‘Donut Reef’ Revealed Behind Great Barrier Reef

By on September 28, 2016
great barrier reef donut reef

A LIDAR (light detection and ranging) mapping data effort led by Australian researchers has revealed a previously unstudied reef behind the Great Barrier Reef. But still little is known about the lifeforms that inhabit the region.

Laser imagery gathered from devices mounted to Australian Navy airplanes show great fields of unusual circular mounds, each 656 to 984 feet across and up to 33 feet deep at the reef’s center. Because of the shape of its mounds, some have taken to calling it a “donut reef.”

The fields of circular rings are Halimeda bioherms, large reef-like geological structures formed by the growth of Halimeda, a common green algae composed of living calcified segments. When they die, the algae form small limestone flakes that resemble white cornflakes. Over time these flakes build up into the large, reef-like mounds.

Scientists at James Cook University say that researchers have known about the structures since the 1970s but that no one had truly captured their full extent. They have been able to map more than 2,300 square miles of reef, outpacing previous estimates of its size by a factor of three.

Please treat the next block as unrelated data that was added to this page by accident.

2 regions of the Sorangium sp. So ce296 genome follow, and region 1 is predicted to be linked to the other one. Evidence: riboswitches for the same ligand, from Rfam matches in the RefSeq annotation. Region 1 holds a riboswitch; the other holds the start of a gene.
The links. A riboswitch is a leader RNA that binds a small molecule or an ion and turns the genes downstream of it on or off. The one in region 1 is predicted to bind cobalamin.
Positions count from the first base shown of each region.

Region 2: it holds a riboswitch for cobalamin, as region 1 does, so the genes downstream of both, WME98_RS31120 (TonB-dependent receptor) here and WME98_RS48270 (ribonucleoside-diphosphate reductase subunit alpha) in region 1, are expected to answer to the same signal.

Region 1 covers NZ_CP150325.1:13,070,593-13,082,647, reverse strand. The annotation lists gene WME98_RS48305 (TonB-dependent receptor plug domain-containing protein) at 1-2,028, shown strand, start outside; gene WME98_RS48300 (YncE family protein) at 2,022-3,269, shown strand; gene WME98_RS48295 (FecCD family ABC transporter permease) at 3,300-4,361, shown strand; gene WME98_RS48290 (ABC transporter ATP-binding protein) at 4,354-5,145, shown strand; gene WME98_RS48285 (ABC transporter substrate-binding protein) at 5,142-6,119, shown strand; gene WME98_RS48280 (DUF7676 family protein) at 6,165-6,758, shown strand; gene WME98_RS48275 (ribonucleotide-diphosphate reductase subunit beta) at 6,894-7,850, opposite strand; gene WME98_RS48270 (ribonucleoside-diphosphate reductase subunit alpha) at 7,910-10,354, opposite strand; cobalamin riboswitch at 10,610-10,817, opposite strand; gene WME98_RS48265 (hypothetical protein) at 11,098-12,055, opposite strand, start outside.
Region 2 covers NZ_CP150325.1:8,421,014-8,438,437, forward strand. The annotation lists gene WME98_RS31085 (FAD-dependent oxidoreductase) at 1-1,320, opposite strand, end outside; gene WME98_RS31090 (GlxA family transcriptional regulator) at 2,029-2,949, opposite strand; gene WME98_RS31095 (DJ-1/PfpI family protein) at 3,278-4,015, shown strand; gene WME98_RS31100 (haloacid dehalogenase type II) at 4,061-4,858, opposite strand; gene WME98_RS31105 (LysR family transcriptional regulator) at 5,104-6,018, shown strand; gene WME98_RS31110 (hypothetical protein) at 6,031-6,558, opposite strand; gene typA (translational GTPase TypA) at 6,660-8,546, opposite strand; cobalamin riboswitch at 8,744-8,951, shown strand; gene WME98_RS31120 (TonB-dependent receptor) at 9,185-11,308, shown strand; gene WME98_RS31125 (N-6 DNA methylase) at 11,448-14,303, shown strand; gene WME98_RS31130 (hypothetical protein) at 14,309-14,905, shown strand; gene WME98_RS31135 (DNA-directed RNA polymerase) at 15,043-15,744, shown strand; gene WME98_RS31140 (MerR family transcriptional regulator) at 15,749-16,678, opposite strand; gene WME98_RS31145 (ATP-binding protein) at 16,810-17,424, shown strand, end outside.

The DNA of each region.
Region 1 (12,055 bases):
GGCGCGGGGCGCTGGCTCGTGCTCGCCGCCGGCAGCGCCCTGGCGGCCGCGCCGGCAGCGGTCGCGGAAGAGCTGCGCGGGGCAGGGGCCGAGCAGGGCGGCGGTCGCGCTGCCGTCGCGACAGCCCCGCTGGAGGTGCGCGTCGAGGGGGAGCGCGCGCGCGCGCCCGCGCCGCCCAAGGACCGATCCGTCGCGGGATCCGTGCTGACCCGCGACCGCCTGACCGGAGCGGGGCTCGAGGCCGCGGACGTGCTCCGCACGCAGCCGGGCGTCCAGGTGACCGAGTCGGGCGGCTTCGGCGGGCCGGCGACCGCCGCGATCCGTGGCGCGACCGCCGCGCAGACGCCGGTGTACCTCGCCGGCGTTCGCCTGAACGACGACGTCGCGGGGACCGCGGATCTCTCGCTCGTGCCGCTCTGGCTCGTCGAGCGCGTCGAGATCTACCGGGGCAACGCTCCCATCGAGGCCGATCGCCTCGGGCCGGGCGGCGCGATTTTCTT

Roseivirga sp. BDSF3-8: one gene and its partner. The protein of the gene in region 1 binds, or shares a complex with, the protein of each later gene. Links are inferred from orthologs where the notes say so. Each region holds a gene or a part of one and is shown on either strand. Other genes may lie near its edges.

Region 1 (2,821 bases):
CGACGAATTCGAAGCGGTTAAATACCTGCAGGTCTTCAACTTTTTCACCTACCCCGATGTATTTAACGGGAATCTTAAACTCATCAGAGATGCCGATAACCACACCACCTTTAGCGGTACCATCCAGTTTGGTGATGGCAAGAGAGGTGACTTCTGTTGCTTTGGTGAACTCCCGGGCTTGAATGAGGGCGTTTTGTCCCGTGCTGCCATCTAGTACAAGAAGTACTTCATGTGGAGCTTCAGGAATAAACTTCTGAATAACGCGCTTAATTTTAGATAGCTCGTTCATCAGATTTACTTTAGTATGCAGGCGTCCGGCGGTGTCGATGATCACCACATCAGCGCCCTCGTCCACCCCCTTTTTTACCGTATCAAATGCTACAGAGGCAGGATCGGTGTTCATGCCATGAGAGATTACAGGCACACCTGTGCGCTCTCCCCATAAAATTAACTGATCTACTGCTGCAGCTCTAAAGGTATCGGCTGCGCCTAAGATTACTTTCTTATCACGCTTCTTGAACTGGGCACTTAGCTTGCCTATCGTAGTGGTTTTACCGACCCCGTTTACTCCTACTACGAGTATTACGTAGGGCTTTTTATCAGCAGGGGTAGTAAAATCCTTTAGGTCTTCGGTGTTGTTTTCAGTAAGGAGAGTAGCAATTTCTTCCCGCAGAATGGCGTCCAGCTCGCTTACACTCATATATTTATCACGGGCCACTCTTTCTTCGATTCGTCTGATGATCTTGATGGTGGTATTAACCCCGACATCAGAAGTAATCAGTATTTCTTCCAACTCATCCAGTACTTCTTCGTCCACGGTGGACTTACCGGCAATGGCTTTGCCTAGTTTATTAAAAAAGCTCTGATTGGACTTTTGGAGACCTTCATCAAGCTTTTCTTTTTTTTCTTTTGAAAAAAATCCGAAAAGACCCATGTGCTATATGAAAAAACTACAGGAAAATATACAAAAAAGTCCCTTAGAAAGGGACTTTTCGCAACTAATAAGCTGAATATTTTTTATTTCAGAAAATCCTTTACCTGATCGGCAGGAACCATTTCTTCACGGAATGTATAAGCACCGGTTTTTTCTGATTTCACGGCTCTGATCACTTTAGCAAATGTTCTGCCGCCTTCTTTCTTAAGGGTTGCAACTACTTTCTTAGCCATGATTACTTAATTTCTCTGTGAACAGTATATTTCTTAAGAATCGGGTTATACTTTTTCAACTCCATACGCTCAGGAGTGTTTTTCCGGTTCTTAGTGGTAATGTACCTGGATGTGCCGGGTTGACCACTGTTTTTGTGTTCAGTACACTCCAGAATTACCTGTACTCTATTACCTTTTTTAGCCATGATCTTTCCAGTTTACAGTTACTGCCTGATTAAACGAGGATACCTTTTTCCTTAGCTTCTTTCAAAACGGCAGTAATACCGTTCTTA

The reef spans from Torres Strait to just north of Port Douglas and is susceptible to ocean acidification and bleaching just like the Great Barrier Reef. Investigators are interested in studying it further to find out how it’s been affected so far.

There is also interest in using the reef discovery as a way to learn more about past climate. Since the bioherm sediments are around 33 to 66 feet, scientists believe they hold around 10,000 years of history in their layers. They may hold significant insight relating to climate and environmental changes that the Great Barrier Reef has faced over its lifetime.

Full results of the mapping effort are published in the journal Coral Reefs.

Top image: North-westerly view of the Bligh Reef area off Cape York. Depths are colored red (shallow) to blue (deep), over a depth range of about 164 feet. Bathymetry data from Australian Hydrographic Service. (Credit: James Cook University)

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